Essay on Thomas Jefferson

841 Words May 20th, 2014 4 Pages
Associate Level Material

Appendix D

Two-Party Politics

Part 1: Matrix

Complete the matrix by describing the beliefs and ideals of each of the parties.

Generate a list of at least 10 of President Jefferson’s decisions and actions. Decide which party’s ideals are most aligned with the decision or action and provide an explanation of why the decision or action aligns with that party.

Decisions and Actions
Democratic-Republican Party’s Beliefs and Ideals
Federalist Party’s Beliefs and Ideals
The Size of the government was reduced
The decision was supported by Democratic and Republican as they wanted a smaller government
Federalist didn’t support his decision as they wanted a larger and more stronger government
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Were in favor of taxation.
Land Policies
Made the Parcels smaller and more affordable, and allowed for payment over time, rather than a large lump sum
Were not in favor of the payment plan
Expanding the Agrarian Republic
Western expansion was favored
Did no want to expand the land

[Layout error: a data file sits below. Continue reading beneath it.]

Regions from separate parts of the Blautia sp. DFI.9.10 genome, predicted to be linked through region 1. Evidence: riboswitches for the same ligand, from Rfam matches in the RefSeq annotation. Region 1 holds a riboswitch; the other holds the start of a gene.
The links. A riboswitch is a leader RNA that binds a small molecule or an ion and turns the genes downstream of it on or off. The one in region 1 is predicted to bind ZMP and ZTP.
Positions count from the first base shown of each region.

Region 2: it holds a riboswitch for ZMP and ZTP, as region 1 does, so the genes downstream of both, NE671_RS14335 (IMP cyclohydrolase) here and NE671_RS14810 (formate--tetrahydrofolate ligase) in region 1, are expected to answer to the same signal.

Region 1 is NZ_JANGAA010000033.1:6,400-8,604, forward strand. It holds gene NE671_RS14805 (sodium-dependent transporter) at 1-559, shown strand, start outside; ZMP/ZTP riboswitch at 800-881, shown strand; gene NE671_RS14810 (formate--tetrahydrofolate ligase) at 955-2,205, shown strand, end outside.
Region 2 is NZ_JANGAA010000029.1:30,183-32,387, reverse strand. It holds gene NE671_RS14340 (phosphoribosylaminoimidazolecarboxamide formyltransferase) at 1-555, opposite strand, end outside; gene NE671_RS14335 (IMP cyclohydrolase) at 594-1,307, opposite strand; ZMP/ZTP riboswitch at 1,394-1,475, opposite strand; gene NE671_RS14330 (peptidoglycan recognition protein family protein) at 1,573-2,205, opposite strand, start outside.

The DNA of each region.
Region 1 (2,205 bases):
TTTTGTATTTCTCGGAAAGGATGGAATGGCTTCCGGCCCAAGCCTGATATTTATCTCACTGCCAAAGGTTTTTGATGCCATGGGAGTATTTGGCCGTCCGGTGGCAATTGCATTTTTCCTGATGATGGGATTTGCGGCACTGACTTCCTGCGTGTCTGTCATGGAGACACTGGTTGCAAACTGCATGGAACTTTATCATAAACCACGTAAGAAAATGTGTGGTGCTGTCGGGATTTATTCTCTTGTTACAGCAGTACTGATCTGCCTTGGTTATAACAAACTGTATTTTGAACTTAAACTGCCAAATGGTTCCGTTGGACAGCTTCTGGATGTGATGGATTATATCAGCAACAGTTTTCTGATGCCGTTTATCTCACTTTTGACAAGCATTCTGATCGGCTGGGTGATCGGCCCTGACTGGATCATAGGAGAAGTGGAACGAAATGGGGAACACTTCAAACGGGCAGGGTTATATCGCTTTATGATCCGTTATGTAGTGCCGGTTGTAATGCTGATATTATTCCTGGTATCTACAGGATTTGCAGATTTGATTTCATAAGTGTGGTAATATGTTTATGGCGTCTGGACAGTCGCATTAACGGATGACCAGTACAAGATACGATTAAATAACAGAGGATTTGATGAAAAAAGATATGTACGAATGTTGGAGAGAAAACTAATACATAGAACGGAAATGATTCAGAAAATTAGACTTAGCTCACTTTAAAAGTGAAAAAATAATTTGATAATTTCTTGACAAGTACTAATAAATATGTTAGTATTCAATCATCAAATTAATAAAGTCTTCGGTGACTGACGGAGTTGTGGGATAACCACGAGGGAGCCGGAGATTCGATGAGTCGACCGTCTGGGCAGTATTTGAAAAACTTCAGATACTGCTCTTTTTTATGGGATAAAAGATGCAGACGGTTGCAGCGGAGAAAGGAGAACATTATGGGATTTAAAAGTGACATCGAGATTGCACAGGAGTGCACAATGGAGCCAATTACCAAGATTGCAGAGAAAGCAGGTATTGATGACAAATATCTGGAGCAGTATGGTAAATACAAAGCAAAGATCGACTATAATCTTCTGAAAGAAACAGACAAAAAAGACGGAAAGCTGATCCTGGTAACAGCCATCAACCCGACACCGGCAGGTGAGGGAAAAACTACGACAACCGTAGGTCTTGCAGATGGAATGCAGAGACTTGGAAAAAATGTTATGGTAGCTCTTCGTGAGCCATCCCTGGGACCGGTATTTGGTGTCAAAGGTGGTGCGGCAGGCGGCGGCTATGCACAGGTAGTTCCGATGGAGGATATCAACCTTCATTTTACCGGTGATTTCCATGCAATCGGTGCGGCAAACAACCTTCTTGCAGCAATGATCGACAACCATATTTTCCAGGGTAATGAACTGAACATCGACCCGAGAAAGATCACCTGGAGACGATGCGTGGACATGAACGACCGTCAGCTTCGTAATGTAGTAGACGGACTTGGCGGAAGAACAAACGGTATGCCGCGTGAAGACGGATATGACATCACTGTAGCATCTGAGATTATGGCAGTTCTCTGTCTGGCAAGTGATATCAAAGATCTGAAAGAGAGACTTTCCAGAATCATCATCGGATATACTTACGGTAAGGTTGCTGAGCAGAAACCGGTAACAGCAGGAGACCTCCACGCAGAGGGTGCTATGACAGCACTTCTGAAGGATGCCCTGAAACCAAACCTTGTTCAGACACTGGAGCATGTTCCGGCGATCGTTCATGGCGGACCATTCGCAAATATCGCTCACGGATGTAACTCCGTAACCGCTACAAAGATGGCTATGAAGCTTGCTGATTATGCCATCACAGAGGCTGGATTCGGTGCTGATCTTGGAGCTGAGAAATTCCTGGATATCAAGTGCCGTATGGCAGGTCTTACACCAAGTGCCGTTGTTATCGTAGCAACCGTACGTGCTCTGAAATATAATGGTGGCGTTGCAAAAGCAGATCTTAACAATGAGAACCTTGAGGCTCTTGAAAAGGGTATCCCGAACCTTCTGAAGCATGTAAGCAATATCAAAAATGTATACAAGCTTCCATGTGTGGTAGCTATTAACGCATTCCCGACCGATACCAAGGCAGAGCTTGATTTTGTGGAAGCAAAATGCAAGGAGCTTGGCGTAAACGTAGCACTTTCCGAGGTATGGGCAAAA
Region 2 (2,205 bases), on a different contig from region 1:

Alliance with France
Was in favor of this Alliance with France
Wanted to work with the British
Repelled the judiciary Act of 1801
They were all for it
Jefferson had dismissed many federalist and judges so they were against it.

Part 2: Response

Write a 350-word response to the following question: How “Jeffersonian” was Thomas Jefferson as president?

Jefferson doesn't fit neatly into the label "Jeffersonian”. Jefferson's commitment to the separation of church and state, his "Virginia Act for Establishing Religious Freedom," adopted in 1786, barred government from taxing to fund churches. As president, he wrote that he respected the First Amendment's "wall of separation between church and state." Yet he allowed and attended religious services in the U.S. Capitol and used federal funds to finance Christian missions to Native American nations. Jefferson hoped that converting Indians would induce them to embrace private property and live like their white neighbors.
Jefferson's embrace of strict construction, or limiting the federal government to powers explicitly granted by the Constitution, also masks contradictions. When in 1803 Jefferson learned
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